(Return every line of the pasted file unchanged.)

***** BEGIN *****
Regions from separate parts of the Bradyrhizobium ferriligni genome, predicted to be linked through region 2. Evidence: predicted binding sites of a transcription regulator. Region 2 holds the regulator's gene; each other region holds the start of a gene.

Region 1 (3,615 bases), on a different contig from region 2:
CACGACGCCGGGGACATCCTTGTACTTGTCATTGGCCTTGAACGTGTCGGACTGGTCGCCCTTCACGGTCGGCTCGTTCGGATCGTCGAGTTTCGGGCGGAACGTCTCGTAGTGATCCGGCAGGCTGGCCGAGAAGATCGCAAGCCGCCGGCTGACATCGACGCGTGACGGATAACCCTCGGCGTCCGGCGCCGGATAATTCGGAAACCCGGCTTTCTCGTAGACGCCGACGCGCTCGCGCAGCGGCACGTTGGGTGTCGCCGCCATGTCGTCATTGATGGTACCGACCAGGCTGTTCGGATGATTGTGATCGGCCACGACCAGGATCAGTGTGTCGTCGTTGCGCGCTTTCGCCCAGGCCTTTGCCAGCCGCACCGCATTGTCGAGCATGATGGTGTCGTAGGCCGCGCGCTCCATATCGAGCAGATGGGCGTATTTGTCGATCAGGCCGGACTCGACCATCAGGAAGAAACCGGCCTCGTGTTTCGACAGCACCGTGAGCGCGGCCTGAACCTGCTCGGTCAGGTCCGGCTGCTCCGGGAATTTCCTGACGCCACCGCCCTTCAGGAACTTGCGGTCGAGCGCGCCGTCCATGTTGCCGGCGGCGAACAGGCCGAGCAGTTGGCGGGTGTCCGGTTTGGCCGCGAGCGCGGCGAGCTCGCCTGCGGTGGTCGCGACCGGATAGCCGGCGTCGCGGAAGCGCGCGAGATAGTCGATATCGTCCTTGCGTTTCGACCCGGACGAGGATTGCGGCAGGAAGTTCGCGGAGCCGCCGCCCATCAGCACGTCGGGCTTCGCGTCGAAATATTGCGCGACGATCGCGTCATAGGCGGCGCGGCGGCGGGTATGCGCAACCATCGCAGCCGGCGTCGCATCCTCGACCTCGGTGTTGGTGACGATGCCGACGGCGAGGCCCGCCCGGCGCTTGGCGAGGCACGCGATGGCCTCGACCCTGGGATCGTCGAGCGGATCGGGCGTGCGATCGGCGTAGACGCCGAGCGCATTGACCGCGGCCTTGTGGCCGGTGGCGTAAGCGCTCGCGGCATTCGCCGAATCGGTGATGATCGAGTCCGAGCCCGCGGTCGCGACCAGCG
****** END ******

Regions from separate parts of the Bradyrhizobium ferriligni genome, predicted to be linked through region 2. Evidence: predicted binding sites of a transcription regulator. Region 2 holds the regulator's gene; each other region holds the start of a gene.

Region 1 (3,615 bases), on a different contig from region 2:
CACGACGCCGGGGACATCCTTGTACTTGTCATTGGCCTTGAACGTGTCGGACTGGTCGCCCTTCACGGTCGGCTCGTTCGGATCGTCGAGTTTCGGGCGGAACGTCTCGTAGTGATCCGGCAGGCTGGCCGAGAAGATCGCAAGCCGCCGGCTGACATCGACGCGTGACGGATAACCCTCGGCGTCCGGCGCCGGATAATTCGGAAACCCGGCTTTCTCGTAGACGCCGACGCGCTCGCGCAGCGGCACGTTGGGTGTCGCCGCCATGTCGTCATTGATGGTACCGACCAGGCTGTTCGGATGATTGTGATCGGCCACGACCAGGATCAGTGTGTCGTCGTTGCGCGCTTTCGCCCAGGCCTTTGCCAGCCGCACCGCATTGTCGAGCATGATGGTGTCGTAGGCCGCGCGCTCCATATCGAGCAGATGGGCGTATTTGTCGATCAGGCCGGACTCGACCATCAGGAAGAAACCGGCCTCGTGTTTCGACAGCACCGTGAGCGCGGCCTGAACCTGCTCGGTCAGGTCCGGCTGCTCCGGGAATTTCCTGACGCCACCGCCCTTCAGGAACTTGCGGTCGAGCGCGCCGTCCATGTTGCCGGCGGCGAACAGGCCGAGCAGTTGGCGGGTGTCCGGTTTGGCCGCGAGCGCGGCGAGCTCGCCTGCGGTGGTCGCGACCGGATAGCCGGCGTCGCGGAAGCGCGCGAGATAGTCGATATCGTCCTTGCGTTTCGACCCGGACGAGGATTGCGGCAGGAAGTTCGCGGAGCCGCCGCCCATCAGCACGTCGGGCTTCGCGTCGAAATATTGCGCGACGATCGCGTCATAGGCGGCGCGGCGGCGGGTATGCGCAACCATCGCAGCCGGCGTCGCATCCTCGACCTCGGTGTTGGTGACGATGCCGACGGCGAGGCCCGCCCGGCGCTTGGCGAGGCACGCGATGGCCTCGACCCTGGGATCGTCGAGCGGATCGGGCGTGCGATCGGCGTAGACGCCGAGCGCATTGACCGCGGCCTTGTGGCCGGTGGCGTAAGCGCTCGCGGCATTCGCCGAATCGGTGATGATCGAGTCCGAGCCCGCGGTCGCGACCAGCG